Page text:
I'd like to expand on that idea with Defensible Network Architecture 2.0. I believe these themes would be suitable for a strategic, multi-year program at any organization that commits itself to better security. You may notice the contrast with the Self-Defeating Network and the similarities to my Security Operations Fundamentals. I roughly order the elements in a series from least likely to encounter resistance from stakeholders to most likely to encounter resistance from stakeholders.
A Defensible Network Architecture is an information architecture that is:
- Monitored. The easiest and cheapest way to begin developing DNA on an existing enterprise is to deploy Network Security Monitoring sensors capturing session data (at an absolute minimum), full content data (if you can get it), and statistical data. If you can access other data sources, like firewall/router/IPS/DNS/proxy/whatever logs, begin working that angle too. Save the tougher data types (those that require reconfiguring assets and buying mammoth databases) until much later. This needs to be a quick win with the data in the hands of a small, centralized group. You should always start by monitoring first, as Bruce Schneier proclaimed so well in 2001.
- Inventoried. This means knowing what you host on your network. If you've started monitoring you can acquire a lot of this information passively. This is new to DNA 2.0 because I assumed it would be already done previously. Fat chance!
- Controlled. Now that you know how your network is operating and what is on it, you can start implementing network-based controls. Take this anyway you wish -- ingress filtering, egress filtering, network admission control, network access control, proxy connections, and so on. The idea is you transition from an "anything goes" network to one where the activity is authorized in advance, if possible. This step marks the first time where stakeholders might start complaining.
- Claimed. Now you are really going to reach out and touch a stakeholder. Claimed means identifying asset owners and developing policies, procedures, and plans for the operation of that asset. Feel free to swap this item with the previous. In my experience it is usually easier to start introducing control before making people take ownership of systems. This step is a prerequisite for performing incident response. We can detect intrusions in the first step. We can only work with an asset owner to respond when we know who owns the asset and how we can contain and recover it.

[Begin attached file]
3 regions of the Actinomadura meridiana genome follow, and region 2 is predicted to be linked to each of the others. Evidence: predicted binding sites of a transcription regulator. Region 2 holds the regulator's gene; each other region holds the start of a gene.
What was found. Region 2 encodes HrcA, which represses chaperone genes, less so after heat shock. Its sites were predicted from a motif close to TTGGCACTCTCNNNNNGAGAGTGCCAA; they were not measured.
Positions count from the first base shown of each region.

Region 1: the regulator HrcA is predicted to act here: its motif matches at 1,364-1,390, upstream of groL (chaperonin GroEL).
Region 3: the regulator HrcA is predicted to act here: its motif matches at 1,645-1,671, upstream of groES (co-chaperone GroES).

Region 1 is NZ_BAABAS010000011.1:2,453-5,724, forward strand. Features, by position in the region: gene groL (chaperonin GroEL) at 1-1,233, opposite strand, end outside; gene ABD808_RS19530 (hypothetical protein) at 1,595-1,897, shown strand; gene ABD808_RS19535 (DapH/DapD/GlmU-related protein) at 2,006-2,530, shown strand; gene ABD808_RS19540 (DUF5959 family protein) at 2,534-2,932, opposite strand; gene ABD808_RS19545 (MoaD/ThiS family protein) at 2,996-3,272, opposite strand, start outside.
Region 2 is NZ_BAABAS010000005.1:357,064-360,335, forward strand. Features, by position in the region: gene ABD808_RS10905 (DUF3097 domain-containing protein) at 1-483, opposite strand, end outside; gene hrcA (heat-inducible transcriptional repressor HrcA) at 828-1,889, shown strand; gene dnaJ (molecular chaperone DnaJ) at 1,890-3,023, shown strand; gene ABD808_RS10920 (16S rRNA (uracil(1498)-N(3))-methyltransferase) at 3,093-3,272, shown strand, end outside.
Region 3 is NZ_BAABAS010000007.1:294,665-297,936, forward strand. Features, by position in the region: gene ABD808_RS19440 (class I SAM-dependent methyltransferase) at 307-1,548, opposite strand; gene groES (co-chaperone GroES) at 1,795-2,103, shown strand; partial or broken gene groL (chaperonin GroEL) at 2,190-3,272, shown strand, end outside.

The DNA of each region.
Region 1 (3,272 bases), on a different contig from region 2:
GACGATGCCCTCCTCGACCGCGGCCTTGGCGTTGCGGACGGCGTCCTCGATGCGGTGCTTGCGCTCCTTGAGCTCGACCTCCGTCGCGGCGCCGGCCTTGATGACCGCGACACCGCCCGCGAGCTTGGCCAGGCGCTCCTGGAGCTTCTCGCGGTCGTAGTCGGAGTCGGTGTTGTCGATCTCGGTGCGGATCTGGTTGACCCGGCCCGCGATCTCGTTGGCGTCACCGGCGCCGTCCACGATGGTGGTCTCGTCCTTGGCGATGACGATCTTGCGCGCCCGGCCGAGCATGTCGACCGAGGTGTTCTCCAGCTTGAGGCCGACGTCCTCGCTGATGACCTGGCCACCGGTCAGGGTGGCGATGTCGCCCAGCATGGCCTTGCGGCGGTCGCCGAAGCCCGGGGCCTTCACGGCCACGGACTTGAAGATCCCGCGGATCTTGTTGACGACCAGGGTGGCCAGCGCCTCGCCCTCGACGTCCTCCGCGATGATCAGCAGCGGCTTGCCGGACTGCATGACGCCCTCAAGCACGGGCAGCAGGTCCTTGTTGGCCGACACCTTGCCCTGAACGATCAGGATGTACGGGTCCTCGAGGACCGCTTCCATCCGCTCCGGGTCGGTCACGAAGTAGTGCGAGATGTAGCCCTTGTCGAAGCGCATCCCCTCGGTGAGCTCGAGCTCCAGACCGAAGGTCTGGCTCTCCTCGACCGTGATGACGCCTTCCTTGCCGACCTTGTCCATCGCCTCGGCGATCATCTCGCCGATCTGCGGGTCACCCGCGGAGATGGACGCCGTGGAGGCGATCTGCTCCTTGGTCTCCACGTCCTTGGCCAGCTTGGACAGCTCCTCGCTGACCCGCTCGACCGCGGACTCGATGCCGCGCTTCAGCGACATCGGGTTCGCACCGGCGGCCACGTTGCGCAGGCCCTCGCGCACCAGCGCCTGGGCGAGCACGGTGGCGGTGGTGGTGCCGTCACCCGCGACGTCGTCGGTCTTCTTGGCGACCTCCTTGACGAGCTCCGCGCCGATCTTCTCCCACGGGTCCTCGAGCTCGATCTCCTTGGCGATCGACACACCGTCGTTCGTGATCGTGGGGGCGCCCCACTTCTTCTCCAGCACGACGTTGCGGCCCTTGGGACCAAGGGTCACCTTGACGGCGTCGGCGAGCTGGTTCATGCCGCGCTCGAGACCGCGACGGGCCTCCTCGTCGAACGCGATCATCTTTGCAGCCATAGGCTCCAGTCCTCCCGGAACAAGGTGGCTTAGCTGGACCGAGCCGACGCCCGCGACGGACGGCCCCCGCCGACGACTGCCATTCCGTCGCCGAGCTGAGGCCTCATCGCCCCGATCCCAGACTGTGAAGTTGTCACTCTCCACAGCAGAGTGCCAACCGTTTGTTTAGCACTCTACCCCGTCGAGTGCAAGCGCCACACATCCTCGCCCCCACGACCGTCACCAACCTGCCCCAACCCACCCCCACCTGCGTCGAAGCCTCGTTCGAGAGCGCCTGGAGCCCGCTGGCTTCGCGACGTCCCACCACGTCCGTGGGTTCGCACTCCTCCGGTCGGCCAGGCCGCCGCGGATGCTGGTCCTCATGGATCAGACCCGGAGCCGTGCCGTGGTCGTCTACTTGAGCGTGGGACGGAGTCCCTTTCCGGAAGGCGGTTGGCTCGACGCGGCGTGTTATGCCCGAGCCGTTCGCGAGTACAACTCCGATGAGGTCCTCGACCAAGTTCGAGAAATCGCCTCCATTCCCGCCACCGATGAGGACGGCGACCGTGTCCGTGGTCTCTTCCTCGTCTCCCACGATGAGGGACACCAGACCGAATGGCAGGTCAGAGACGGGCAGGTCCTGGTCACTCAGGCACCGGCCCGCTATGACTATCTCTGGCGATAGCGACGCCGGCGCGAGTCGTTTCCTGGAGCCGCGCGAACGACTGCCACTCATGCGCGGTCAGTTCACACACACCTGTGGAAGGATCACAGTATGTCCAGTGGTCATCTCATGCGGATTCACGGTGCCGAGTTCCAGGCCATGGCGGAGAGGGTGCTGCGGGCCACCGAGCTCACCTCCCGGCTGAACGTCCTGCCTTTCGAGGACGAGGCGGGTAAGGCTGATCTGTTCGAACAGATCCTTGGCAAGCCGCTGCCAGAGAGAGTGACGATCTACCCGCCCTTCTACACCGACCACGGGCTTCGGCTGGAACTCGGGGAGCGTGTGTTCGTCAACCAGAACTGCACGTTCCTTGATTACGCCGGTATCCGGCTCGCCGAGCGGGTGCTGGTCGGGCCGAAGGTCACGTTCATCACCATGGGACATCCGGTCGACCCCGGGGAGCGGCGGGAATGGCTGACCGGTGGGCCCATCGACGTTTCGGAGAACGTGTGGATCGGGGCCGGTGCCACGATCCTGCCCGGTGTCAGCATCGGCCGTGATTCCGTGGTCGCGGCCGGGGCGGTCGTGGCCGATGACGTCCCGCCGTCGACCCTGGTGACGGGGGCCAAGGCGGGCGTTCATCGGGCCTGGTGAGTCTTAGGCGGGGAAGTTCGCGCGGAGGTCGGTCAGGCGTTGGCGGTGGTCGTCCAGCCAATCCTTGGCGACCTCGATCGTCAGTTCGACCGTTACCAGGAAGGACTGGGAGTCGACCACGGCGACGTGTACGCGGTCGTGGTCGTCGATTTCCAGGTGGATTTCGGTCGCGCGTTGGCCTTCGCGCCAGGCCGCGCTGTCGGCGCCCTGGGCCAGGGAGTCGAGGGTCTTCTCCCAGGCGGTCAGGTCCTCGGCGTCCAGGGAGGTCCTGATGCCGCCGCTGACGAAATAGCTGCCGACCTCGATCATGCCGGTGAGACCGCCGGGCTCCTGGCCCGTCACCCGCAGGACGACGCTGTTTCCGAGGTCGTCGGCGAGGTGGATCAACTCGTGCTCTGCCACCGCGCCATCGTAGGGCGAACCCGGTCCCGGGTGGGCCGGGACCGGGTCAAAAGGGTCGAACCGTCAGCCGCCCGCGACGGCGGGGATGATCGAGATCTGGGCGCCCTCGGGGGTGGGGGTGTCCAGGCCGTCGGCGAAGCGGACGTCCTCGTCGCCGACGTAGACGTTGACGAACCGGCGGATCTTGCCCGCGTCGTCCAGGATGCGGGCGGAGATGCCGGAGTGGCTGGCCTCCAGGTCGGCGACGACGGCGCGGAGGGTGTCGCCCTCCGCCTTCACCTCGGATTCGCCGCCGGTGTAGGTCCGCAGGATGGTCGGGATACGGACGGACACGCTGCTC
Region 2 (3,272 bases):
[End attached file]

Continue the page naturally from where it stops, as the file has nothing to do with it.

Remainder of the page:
- Minimized. This step is the first to directly impact the configuration and posture of assets. Here we work with stakeholders to reduce the attack surface of their network devices. You can apply this idea to clients, servers, applications, network links, and so on. By reducing attack surface area you improve your ability to perform all of the other steps, but you can't really implement minimization until you know who owns what.
- Assessed. This is a vulnerability assessment process to identify weaknesses in assets. You could easily place this step before minimization. Some might argue that it pays to begin with an assessment, but the first question is going to be: "What do we assess?" I think it might be easier to start disabling unnecessary services first, but you may not know what's running on the machines without assessing them. Also consider performing an adversary simulation to test your overall security operations. Assessment is the step where you decide if what you've done so far is making any difference.
- Current. Current means keeping your assets configured and patched such that they can resist known attacks by addressing known vulnerabilities. It's easy to disable functionality no one needs. However, upgrades can sometimes break applications. That's why this step is last. It's the final piece in DNA 2.0.
So, there's DNA 2.0 -- MICCMAC (pronounced "mick-mack"). You may notice the Federal government is adopting parts of this approach, as mentioned in my post Feds Plan to Reduce, then Monitor. I prefer to at least get some monitoring going first, since even incomplete instrumentation tells you what is happening. Minimization based on opinion instead of fact is likely to be ugly.
Did I miss anything?